- The Washington Times - Tuesday, December 15, 2009


Rabbi condemns mosque desecration

YASUF | Israel’s chief rabbi made a rare visit to a Palestinian village on Monday to condemn the torching of a mosque, allegedly by Jewish extremists, saying the attack brought back memories of the Holocaust.

The visit by an Israeli dignitary to a Palestinian village, along with the reference to the emotionally charged issue of the Holocaust, reflected the depth of concern caused by last week’s mosque attack. Israeli leaders have been scrambling to reduce tensions.

There have been no arrests from Friday’s blaze. But authorities think Jewish extremists carried out the attack in retaliation for a government-ordered slowdown in settlement construction. The attackers burned prayer carpets and a bookstand with Muslim holy texts, leaving Hebrew graffiti on the floor.

He said the arson was especially troubling to Jews because their holy places were targeted in attacks by the Nazis.

“There were hundreds of synagogues. They took all of the holy books out onto the street and burned them,” Rabbi Yona Metzger said. “We are still living this trauma. And in the state of Israel we will not allow a Jew to do something like this to Muslims.”


Security questions follow Berlusconi attack

ROME | Italian Prime Minister Silvio Berlusconi is in pain and will remain hospitalized until at least Tuesday with a fractured nose and two broken teeth from an attack by a mentally disturbed man who hit him in the face with a statuette, doctors and aides said.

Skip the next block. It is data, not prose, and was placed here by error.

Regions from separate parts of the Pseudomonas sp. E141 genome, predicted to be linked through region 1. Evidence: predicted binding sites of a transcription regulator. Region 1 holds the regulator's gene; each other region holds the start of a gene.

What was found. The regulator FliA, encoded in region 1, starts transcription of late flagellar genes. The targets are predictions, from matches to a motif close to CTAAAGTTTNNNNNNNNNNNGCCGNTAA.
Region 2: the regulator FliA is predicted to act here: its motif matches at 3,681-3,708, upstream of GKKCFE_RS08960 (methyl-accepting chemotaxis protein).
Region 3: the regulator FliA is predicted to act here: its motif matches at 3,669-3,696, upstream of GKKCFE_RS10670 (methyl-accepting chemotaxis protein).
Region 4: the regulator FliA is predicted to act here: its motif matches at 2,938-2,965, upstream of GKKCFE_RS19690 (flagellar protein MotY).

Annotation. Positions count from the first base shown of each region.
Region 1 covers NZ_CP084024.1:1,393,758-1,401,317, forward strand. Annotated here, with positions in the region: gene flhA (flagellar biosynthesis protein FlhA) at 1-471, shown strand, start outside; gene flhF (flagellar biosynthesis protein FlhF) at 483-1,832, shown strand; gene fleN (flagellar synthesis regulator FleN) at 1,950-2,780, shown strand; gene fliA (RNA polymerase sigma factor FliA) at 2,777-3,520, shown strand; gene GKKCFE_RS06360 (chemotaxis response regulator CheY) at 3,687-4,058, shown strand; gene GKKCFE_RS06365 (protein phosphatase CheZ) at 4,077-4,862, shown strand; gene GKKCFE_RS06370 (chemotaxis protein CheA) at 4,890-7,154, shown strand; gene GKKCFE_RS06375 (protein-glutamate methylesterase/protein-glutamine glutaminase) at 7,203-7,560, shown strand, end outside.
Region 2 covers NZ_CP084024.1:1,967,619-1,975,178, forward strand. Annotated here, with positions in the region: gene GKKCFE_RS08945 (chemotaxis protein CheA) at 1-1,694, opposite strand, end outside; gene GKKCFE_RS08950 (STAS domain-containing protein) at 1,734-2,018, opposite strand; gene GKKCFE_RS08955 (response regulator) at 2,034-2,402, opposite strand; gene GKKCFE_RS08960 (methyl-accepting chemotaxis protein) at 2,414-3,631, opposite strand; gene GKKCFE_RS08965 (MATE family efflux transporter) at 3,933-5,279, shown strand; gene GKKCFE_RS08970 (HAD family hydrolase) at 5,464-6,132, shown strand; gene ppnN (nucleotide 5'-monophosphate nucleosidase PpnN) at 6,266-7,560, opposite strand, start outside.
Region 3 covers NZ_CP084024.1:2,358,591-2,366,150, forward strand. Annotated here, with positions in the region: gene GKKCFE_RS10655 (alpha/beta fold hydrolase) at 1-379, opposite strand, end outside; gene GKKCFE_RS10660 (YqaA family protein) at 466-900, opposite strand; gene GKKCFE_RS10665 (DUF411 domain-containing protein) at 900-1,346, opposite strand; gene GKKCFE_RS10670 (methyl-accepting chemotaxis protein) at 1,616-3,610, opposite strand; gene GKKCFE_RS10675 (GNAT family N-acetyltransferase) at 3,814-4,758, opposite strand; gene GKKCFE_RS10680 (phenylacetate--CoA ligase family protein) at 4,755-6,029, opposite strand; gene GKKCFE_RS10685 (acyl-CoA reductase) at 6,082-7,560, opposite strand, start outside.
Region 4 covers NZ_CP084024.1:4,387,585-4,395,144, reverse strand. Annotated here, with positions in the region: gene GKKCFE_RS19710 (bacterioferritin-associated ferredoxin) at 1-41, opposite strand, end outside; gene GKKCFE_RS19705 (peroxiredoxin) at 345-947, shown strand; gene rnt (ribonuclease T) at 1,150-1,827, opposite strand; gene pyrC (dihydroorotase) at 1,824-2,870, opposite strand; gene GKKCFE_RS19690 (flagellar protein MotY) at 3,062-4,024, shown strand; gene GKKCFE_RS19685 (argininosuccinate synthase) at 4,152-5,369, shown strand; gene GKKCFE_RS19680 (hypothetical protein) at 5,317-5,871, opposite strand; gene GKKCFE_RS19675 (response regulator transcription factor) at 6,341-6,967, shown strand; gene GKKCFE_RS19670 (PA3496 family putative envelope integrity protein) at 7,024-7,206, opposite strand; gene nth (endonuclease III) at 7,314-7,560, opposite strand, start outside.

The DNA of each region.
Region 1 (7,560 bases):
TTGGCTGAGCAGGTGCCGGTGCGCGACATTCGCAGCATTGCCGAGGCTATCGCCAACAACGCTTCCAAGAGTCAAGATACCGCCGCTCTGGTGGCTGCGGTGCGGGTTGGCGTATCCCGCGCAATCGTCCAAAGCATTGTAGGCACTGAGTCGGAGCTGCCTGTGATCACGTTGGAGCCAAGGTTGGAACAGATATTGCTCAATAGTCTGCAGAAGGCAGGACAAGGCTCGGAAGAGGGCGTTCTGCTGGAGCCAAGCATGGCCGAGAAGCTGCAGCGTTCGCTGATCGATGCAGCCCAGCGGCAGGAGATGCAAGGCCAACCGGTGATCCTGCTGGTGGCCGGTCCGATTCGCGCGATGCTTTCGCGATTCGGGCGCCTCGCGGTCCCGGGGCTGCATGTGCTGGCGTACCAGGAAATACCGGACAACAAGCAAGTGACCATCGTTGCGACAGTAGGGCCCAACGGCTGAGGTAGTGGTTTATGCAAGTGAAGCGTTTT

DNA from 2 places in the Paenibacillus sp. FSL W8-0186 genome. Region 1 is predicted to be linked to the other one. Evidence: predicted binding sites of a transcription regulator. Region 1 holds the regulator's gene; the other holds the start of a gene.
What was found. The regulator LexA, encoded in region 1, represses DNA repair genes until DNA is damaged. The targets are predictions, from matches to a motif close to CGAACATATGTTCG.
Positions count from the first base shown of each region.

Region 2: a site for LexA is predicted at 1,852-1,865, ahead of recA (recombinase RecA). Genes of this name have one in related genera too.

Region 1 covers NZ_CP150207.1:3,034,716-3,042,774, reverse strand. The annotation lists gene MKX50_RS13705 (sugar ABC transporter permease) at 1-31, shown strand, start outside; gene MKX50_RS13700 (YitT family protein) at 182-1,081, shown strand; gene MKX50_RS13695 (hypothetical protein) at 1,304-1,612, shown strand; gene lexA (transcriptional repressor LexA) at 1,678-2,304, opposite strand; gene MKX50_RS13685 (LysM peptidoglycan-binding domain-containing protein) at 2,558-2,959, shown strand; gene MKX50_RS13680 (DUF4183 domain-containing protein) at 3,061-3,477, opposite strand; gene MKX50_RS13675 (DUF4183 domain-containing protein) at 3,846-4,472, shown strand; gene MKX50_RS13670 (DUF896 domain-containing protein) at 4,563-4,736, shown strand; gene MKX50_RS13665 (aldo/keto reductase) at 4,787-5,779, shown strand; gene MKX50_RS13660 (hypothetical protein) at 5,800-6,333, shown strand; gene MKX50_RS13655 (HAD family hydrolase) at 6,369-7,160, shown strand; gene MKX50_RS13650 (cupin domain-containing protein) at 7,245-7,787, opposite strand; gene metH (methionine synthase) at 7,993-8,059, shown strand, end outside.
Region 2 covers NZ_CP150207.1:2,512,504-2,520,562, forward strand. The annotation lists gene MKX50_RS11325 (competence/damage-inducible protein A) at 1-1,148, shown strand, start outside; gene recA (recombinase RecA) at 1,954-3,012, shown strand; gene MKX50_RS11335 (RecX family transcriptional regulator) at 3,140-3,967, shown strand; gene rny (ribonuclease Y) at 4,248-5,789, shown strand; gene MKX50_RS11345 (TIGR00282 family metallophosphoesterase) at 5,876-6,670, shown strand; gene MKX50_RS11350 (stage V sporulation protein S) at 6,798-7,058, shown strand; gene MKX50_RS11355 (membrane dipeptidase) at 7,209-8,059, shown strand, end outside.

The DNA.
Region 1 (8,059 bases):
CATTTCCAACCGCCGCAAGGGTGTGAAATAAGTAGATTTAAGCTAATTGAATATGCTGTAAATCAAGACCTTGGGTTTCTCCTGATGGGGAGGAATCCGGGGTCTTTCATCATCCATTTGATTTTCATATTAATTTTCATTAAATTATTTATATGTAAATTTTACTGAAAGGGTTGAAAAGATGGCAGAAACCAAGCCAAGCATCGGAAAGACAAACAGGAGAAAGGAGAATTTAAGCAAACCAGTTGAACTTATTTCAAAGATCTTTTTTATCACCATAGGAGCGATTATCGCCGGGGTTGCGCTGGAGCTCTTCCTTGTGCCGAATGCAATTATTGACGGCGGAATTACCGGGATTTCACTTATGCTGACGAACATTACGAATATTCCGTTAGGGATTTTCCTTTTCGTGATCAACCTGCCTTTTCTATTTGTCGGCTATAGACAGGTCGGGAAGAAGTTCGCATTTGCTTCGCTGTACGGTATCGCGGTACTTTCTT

The attack shocked Italy, already gripped by a tense political climate and highly polarized between Mr. Berlusconi’s supporters and his critics.

It also raised questions about the security surrounding the prime minister. A government official said he expected Mr. Berlusconi’s protection to be tightened, as security officials held an emergency meeting.

The 73-year-old Berlusconi was rushed to the San Raffaele hospital in Milan with his face covered in blood after the attack in the northern Italian city Sunday afternoon.


Coup officials reject mediation

OUAGADOUGOU, Burkina Faso | Guinea’s military leadership on Monday rejected a proposal from a regional group to bring in foreign troops to prevent further violence, saying it would consider such a move an act of war.

Col. Moussa Keita spoke after a Sunday meeting of African, American and European diplomats to discuss a plan to return Guinea to civilian rule.

“Any country that plans to send troops should desist, because if they send troops, we will consider their actions a declaration of war and consequently we will take measures,” Col. Keita said.

The West African economic bloc on Sunday called for troops to be sent to Guinea to prevent further violence after a military-led massacre at a stadium in September that human rights groups said killed at least 157 people.


Court certifies Basescu’s re-election

BUCHAREST | The Constitutional Court on Monday declared Traian Basescu the winner of Romania’s disputed presidential election.

The court ruled that Mr. Basescu had won a second term as president after days of uncertainty after a vote the opposition claimed was rigged.

The court said that Mr. Basescu had won the most votes in the Dec. 6 runoff. Election authorities finished re-examining about 138,000 voided ballots Monday, and decided the outcome of the election was not changed.

Mr. Basescu won 50.33 percent of the vote to defeat former Foreign Minister Mircea Geoana, who won 49.67 percent.

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